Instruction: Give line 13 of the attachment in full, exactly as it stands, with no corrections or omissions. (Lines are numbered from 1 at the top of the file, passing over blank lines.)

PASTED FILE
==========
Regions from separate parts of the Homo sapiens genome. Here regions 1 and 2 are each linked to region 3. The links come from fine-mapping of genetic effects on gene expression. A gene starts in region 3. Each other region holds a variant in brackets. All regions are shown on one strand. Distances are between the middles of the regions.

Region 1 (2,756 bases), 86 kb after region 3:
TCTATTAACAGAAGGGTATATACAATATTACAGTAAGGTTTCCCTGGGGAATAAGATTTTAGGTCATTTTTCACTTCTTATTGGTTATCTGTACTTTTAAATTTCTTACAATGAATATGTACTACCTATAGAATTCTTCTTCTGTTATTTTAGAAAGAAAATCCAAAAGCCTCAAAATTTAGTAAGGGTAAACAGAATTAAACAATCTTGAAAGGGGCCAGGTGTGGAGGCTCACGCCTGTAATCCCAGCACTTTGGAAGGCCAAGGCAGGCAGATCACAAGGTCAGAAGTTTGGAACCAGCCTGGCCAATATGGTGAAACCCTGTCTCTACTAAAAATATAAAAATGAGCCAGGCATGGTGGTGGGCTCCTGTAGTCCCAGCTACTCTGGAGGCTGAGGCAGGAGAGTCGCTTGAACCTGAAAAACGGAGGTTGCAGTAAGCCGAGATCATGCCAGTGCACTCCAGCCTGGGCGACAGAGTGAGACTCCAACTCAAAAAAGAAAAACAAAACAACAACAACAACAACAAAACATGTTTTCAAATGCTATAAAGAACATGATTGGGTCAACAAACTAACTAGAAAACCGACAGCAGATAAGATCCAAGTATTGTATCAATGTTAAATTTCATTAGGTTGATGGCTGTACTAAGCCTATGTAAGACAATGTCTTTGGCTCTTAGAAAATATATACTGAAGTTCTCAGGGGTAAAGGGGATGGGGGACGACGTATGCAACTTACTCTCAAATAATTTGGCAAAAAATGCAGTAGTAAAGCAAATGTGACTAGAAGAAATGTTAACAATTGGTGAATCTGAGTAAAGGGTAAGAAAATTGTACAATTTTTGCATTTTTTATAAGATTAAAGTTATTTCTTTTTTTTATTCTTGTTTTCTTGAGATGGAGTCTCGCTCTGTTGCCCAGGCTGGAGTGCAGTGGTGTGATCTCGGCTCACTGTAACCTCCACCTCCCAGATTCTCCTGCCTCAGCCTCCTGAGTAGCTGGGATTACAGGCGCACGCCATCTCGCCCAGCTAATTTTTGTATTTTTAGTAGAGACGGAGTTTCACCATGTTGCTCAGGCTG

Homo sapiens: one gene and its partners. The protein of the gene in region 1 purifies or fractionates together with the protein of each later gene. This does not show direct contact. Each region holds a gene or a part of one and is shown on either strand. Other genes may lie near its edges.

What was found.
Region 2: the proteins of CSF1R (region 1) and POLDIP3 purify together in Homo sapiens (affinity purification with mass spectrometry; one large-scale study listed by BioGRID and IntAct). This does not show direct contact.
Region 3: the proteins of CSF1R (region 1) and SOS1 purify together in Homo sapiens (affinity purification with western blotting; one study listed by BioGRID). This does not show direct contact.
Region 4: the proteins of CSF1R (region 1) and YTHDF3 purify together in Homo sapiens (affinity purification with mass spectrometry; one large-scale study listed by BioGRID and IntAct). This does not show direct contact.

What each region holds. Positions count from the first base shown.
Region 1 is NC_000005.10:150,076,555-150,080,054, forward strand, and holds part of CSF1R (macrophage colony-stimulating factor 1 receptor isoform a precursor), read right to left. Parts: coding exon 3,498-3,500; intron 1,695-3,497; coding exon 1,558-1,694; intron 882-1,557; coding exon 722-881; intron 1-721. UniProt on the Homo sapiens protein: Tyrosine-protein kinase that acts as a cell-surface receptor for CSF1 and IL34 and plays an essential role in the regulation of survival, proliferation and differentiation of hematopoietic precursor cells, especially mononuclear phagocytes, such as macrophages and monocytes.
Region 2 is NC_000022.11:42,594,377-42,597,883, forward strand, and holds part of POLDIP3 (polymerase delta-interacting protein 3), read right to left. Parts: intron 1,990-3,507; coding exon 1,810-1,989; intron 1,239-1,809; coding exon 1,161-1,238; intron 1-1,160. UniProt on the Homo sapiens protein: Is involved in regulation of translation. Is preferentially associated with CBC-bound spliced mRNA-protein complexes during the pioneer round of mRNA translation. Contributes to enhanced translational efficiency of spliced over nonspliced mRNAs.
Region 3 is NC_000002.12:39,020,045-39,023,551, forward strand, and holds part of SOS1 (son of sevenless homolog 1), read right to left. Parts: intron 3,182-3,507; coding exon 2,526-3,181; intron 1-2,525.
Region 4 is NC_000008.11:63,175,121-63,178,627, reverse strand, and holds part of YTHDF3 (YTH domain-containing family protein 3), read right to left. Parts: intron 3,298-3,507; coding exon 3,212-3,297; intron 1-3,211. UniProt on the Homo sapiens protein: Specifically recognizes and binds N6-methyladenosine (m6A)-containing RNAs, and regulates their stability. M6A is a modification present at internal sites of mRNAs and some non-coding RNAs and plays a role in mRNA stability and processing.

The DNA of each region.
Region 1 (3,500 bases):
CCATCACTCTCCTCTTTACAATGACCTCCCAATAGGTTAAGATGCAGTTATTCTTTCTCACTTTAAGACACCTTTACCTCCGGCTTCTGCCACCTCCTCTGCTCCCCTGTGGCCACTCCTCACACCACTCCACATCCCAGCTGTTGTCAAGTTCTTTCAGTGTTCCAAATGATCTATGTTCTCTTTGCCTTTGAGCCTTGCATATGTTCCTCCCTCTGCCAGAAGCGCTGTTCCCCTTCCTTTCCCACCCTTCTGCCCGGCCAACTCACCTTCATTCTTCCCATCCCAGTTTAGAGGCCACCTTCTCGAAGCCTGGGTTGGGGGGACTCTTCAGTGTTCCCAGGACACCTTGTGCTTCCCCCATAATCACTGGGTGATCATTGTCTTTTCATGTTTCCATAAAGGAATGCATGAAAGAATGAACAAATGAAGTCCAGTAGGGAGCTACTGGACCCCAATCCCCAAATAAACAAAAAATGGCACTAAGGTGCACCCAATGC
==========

Region 4 is NC_000008.11:63,175,121-63,178,627, reverse strand, and holds part of YTHDF3 (YTH domain-containing family protein 3), read right to left. Parts: intron 3,298-3,507; coding exon 3,212-3,297; intron 1-3,211. UniProt on the Homo sapiens protein: Specifically recognizes and binds N6-methyladenosine (m6A)-containing RNAs, and regulates their stability. M6A is a modification present at internal sites of mRNAs and some non-coding RNAs and plays a role in mRNA stability and processing.